Today when the fog of disinformation and secrecy has dissipated and any well informed person can read the books and articles by responsible US functionaries about the US overt campaign in Afghanistan and the creation of the Frankenstein Monster of armed religious hard-liners as a political force many questions have been answered. There is no doubt that the force created by US and Pakistani establishment has been causing mayhem both in Afghanistan and Pakistan for the last three decades and more. Osama bin Laden is the most prominent example of the American Covert Agency’s handiwork which it was forced to undo due to political exigency.
With the evacuation of the Russian Military presence from Afghanistan, the US had no reason to take any further interest in the region and left the War Lords and the Fundamentalist armed groups to their own devices. Afghanistan was ravaged and ruined by a civil war where war lords fought to control Afghanistan. Religion, ethnicity and international links played a primary role in this war. At this juncture the bigwigs in Islamabad and Washington decided to launch the Taliban to come to grips with the chaos in Afghanistan. Students from religious Madarsas in Pakistan formed the initial core group of this force. The campaign was started from Kandhar in Southern Afghanistan and rolled up North to the areas held by the Northern Alliance. Benazir Bhutto’s Government in Pakistan was very supportive and sympathetic.
Then came 9/11 and the US Imperialists turned the world topsy-turvy. Religious Fundamentalism was suddenly anathema and an abomination. Afghanistan was invaded and occupied; thus began the decade long war with a disastrous fall out for Pakistan. Without doubt the basis of Taliban strength is the moral position that they are fighting to free Afghanistan from foreign occupation. This has helped to rally a broad section of the population (besides religious elements) behind them. If and when the US evacuates Afghanistan, a change in the balance of forces would be a natural result. Many recognized authorities on asymmetric warfare have unequivocally said that military measures alone cannot provide a solution to the Afghan situation. Therefore US authorities are keen to negotiate with the Taliban. What is the outcome of these negotiations will be clear only after the US Elections.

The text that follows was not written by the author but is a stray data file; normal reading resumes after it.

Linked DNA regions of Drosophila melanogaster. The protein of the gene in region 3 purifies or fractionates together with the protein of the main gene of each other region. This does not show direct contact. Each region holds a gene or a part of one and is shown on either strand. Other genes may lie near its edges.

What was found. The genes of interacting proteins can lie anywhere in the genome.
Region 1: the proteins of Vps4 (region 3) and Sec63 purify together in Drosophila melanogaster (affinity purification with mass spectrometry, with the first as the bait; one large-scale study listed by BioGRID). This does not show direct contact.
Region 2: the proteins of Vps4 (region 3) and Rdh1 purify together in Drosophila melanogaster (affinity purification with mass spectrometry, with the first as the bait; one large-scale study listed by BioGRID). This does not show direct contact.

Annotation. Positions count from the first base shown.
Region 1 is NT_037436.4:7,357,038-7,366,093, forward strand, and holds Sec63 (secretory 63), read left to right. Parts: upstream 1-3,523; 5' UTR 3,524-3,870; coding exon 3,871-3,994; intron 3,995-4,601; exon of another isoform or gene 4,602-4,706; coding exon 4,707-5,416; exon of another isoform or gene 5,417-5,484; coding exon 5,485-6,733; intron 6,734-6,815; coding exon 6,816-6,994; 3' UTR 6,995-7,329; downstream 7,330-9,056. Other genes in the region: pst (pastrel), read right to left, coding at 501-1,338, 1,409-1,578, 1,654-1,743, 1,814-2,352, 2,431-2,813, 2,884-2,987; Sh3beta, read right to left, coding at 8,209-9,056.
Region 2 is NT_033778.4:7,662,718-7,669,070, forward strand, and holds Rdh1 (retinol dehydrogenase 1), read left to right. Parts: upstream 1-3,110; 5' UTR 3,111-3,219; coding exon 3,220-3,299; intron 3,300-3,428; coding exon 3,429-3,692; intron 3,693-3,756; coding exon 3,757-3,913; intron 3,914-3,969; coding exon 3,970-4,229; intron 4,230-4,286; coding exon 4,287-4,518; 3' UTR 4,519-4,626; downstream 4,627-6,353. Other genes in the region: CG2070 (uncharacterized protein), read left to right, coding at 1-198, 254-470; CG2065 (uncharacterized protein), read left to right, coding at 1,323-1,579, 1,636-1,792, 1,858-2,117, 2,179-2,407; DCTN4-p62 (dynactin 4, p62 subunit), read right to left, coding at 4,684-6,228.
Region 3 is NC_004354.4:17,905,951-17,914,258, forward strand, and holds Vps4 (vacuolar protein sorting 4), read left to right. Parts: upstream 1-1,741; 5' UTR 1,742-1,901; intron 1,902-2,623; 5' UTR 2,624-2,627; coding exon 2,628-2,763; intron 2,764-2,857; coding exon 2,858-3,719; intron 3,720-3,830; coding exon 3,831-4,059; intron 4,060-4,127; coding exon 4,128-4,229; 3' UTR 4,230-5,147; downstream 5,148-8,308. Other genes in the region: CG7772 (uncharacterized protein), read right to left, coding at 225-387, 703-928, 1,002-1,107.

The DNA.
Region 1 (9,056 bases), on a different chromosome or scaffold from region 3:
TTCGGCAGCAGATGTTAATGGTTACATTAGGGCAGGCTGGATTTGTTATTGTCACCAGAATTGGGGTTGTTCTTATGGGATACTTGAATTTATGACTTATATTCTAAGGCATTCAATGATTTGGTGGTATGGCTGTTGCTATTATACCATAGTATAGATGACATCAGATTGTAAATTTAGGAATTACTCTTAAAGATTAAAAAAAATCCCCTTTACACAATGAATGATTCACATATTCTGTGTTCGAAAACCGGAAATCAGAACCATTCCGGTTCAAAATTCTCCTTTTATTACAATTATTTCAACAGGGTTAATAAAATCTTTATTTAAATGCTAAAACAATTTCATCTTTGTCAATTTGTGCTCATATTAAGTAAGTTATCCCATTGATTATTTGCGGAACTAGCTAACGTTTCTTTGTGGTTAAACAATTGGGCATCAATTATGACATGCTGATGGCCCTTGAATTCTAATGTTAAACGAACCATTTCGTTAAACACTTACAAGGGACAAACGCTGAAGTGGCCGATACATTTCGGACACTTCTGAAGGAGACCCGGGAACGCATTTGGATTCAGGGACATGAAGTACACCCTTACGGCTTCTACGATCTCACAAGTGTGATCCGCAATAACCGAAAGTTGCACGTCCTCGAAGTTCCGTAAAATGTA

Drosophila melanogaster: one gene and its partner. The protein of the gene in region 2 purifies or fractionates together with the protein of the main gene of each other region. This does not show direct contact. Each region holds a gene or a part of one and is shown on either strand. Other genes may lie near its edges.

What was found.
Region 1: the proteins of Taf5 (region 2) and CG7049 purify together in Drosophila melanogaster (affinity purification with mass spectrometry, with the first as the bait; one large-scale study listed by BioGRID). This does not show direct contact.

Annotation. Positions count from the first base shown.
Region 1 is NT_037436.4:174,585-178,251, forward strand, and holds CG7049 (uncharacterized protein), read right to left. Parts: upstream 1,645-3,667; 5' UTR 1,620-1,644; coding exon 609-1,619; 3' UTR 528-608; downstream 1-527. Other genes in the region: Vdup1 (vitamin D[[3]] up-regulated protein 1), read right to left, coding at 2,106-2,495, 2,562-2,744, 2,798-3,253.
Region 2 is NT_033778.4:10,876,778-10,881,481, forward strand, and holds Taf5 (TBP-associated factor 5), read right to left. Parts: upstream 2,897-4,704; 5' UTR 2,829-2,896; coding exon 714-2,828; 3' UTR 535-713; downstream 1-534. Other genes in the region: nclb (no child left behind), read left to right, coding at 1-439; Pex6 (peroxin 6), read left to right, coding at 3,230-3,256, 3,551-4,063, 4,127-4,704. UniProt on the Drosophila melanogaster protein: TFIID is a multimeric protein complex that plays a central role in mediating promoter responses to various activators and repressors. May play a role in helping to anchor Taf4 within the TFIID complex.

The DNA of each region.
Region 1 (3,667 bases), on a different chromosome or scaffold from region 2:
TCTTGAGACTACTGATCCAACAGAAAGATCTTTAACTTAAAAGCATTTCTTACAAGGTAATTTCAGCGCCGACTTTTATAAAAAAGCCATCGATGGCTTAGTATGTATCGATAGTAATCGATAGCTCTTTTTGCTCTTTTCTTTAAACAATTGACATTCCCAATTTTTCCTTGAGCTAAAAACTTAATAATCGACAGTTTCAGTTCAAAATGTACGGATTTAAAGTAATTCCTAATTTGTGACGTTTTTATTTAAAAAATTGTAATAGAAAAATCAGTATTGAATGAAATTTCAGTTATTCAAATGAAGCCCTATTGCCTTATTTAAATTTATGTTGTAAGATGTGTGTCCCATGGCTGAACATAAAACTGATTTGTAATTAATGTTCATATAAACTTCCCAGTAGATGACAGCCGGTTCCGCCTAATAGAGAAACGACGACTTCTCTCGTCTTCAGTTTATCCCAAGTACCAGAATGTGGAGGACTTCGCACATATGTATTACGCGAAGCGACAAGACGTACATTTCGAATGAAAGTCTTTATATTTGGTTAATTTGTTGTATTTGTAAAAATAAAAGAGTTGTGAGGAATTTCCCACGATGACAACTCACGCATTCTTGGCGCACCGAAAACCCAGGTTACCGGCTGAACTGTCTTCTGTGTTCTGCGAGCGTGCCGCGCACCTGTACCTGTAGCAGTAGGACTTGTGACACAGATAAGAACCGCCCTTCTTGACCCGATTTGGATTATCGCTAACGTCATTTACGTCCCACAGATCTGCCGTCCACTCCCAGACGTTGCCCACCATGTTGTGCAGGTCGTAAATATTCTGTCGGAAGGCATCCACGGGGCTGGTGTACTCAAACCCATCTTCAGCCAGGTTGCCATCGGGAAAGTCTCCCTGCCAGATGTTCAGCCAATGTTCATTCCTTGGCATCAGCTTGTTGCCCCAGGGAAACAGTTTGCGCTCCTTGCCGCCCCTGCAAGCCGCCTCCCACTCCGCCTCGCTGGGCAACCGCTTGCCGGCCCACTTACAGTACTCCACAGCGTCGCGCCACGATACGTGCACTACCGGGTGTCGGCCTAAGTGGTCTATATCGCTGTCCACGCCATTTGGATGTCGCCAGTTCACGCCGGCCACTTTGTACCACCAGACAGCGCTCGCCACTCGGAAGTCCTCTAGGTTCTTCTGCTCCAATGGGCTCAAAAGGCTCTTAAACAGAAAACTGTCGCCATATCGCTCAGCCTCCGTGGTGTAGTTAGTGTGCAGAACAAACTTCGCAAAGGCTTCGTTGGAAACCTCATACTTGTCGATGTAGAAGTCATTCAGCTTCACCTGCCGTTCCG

Keeping these ground realities in mind is necessary when formulating a strategy for dealing with incidents of violence and terrorism like the Malala incident. The monsters of religious, ethnic and other forms of discrimination and hatred that have been assiduously nurtured by vested interests for the last thirty years or more cannot be eliminated by any political or military shortcut. Thirty years ago Pakistan’s establishment sowed the wind—now the people are reaping the whirlwind.
A twofold strategy may provide a solution to the problem:
A short term strategy which requires the strict implementation of a policy of protecting the public and public institutions. Overhauling the Law Enforcement System is essential for the success of this strategy.
A long term strategy that is aimed at a qualitative reform in the Economic, Political and Cultural fields in Pakistan.
The task envisaged is no mean one. It needs clarity of mind, political will, the willingness to sacrifice and a long arduous struggle. Only then can the canker of bigotry and injustice be eliminated from the Pakistani society. Only then can the life, property and honor of people like Malala be safe.